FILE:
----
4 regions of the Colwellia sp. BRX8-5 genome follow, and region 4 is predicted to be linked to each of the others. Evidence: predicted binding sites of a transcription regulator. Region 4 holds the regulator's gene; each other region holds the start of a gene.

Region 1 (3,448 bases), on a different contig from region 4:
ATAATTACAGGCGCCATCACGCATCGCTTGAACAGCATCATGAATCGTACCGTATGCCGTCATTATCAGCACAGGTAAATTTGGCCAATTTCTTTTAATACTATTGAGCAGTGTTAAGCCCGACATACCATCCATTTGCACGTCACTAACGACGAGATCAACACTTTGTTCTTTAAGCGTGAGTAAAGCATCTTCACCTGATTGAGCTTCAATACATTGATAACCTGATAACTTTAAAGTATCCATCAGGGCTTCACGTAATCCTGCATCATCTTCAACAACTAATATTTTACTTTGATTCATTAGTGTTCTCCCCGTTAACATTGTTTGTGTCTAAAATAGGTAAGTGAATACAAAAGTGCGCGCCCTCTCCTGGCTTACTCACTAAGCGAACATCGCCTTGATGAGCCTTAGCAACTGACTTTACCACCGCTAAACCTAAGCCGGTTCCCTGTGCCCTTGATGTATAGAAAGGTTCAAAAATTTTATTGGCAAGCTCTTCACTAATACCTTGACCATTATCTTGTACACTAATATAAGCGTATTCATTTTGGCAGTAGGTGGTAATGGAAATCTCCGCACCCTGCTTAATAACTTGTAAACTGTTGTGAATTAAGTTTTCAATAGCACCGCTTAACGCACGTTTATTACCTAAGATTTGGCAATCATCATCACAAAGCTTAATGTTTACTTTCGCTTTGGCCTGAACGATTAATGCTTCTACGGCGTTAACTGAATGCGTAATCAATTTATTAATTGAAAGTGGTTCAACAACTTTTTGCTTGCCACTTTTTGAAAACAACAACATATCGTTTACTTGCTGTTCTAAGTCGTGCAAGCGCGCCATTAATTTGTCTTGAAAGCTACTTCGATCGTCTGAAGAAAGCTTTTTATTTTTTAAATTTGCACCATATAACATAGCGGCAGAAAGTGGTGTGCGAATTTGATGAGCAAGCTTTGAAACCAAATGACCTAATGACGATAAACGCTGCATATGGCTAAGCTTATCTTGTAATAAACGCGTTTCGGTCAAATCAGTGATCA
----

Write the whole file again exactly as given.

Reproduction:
4 regions of the Colwellia sp. BRX8-5 genome follow, and region 4 is predicted to be linked to each of the others. Evidence: predicted binding sites of a transcription regulator. Region 4 holds the regulator's gene; each other region holds the start of a gene.

Region 1 (3,448 bases), on a different contig from region 4:
ATAATTACAGGCGCCATCACGCATCGCTTGAACAGCATCATGAATCGTACCGTATGCCGTCATTATCAGCACAGGTAAATTTGGCCAATTTCTTTTAATACTATTGAGCAGTGTTAAGCCCGACATACCATCCATTTGCACGTCACTAACGACGAGATCAACACTTTGTTCTTTAAGCGTGAGTAAAGCATCTTCACCTGATTGAGCTTCAATACATTGATAACCTGATAACTTTAAAGTATCCATCAGGGCTTCACGTAATCCTGCATCATCTTCAACAACTAATATTTTACTTTGATTCATTAGTGTTCTCCCCGTTAACATTGTTTGTGTCTAAAATAGGTAAGTGAATACAAAAGTGCGCGCCCTCTCCTGGCTTACTCACTAAGCGAACATCGCCTTGATGAGCCTTAGCAACTGACTTTACCACCGCTAAACCTAAGCCGGTTCCCTGTGCCCTTGATGTATAGAAAGGTTCAAAAATTTTATTGGCAAGCTCTTCACTAATACCTTGACCATTATCTTGTACACTAATATAAGCGTATTCATTTTGGCAGTAGGTGGTAATGGAAATCTCCGCACCCTGCTTAATAACTTGTAAACTGTTGTGAATTAAGTTTTCAATAGCACCGCTTAACGCACGTTTATTACCTAAGATTTGGCAATCATCATCACAAAGCTTAATGTTTACTTTCGCTTTGGCCTGAACGATTAATGCTTCTACGGCGTTAACTGAATGCGTAATCAATTTATTAATTGAAAGTGGTTCAACAACTTTTTGCTTGCCACTTTTTGAAAACAACAACATATCGTTTACTTGCTGTTCTAAGTCGTGCAAGCGCGCCATTAATTTGTCTTGAAAGCTACTTCGATCGTCTGAAGAAAGCTTTTTATTTTTTAAATTTGCACCATATAACATAGCGGCAGAAAGTGGTGTGCGAATTTGATGAGCAAGCTTTGAAACCAAATGACCTAATGACGATAAACGCTGCATATGGCTAAGCTTATCTTGTAATAAACGCGTTTCGGTCAAATCAGTGATCA